Fire It Once

Single Fire for Fun, Profit, and a Smaller Carbon Footprint

Members: 57
Latest Activity: Oct 12, 2021

Single Firing in the Cone 5 - 7 Range

Maybe it's time for you to kick the bisque habit. Let's talk about why Single Firing might be good for you and your pots.

Discussion Forum

Why Single Fire Instead of Bisquing & Then Glaze Firing?

Started by George Lewter. Last reply by Jack Boyko Aug 9, 2016. 3 Replies

Firing cycle for single firing

Started by Bill Curillo. Last reply by Melissa Mead Sep 7, 2015. 19 Replies

Survey: Once Fired Ceramics

Started by Margaret Davies. Last reply by Margaret Davies Mar 2, 2015. 2 Replies

Comment Wall


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Comment by John Lowes on August 19, 2010 at 5:09am
I agree. I did nothing to adjust the glaze for single firing, and since it was a commercial glaze, I would have been guessing anyway. But single firing did allow me to complete the set. I was very pleased with the other pot, which was not part of a set. I plan to go deeper into the technique and to be able to use it for most work, rather than the exception.
Comment by George Lewter on August 18, 2010 at 7:21pm
I've been taking a break from pottery to be outdoors more this summer, but I do have some single fire tests coming up, and will post results here. John L., welcome to the group. The experience you had with single firing is to be expected. The interactions between clay and glaze are different enough that you should never expect the same results from the same glaze on the same clay when single firing vs. glaze firing bisqueware.
Comment by John Lowes on August 17, 2010 at 6:54pm
To anyone following this group, it looks like it has been a while since a posting. I am new to Electric Cone 6, Mid-Fire Potters and was glad to see something about single firing, but perhaps this group has slowed down too much.
Anyway, I have single fired only once, fairly recently, and used a mid-range porcelain. I was pretty happy with the result on one pot and not so much on the other. The not so happy pot was to be part of a set of four where only three made it into a first firing and this one was single fired to go to a show with the first three. The issue was that the gloss of the glaze did not match the three conventionally fired pots. I found time to add some glaze and refire, but it was still somewhat mismatched. I am looking forward to the next single fire.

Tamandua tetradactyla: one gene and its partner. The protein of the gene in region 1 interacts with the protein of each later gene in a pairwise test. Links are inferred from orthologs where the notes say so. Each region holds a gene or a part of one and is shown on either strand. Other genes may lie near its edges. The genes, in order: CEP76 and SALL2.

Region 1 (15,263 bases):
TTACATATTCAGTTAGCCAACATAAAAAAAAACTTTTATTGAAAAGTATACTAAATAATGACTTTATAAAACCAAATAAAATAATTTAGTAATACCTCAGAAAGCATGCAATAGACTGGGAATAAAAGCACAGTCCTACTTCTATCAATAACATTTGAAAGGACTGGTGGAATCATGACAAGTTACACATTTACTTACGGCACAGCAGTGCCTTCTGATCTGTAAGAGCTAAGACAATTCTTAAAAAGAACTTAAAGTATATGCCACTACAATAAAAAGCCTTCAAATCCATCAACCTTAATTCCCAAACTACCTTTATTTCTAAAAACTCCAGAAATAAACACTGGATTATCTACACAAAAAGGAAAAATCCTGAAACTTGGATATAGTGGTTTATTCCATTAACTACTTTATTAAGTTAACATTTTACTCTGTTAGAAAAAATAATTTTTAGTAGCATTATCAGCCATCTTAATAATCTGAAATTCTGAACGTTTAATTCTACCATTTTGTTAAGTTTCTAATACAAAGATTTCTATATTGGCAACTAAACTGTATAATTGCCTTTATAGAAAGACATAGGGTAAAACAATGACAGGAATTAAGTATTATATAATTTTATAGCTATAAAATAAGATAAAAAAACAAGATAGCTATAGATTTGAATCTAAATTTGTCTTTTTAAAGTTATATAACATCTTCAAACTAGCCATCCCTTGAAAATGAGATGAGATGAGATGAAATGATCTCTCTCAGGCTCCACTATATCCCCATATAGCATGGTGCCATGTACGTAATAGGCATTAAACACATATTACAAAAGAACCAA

Comment by George Lewter on December 21, 2009 at 9:54am
Please try to keep this Area focused on Single fire issues. There are some good discussions going on, but texturing, for instance could be a discussion topic for the whole network, and is not specific to this group. If we discuss everything everywhere, no one will be able to find or follow a conversation
Comment by Robert Seele on December 17, 2009 at 8:02pm
A hacksaw blade is a little on the light side, but will work if clay is a little on the soft side. I tend to use the 5/8 inch blade the most. I got the 5/8 and 3/4 inch at two local machine shops. Both had old blades around, in the trash. I traded a pot for each blade. Use a grinder to cut them off, and grind the teeth off. Heat the blade to bend at a 90 degree angle. The blade must be sharp to work good. Grind the end to a 45 degree angle. After that .... practice.
Comment by Robert Seele on December 17, 2009 at 10:43am
Thanks for your comment. I like making textured and exstrem textured pots. The tool you mention, I think it is what I call a "Chattering Tool". I make them out of 1/2, 5/8, and 3/4 inch metal cutting band saw blades. I use them some, mostly on the outside of bonsai pots. Once I chattered the inside of a large soup bowl. Bad idea. Its hard to use a spoon over the chatter marks. ;) I made a new photo album showing textured pots, including 4 new photos.
Comment by Robert Seele on December 17, 2009 at 8:44am
I posted several photos of single fired pots .
Comment by Robert Young on September 7, 2009 at 4:57am
I would definitely be interested in this technique, as it would give my students more time to create more works!

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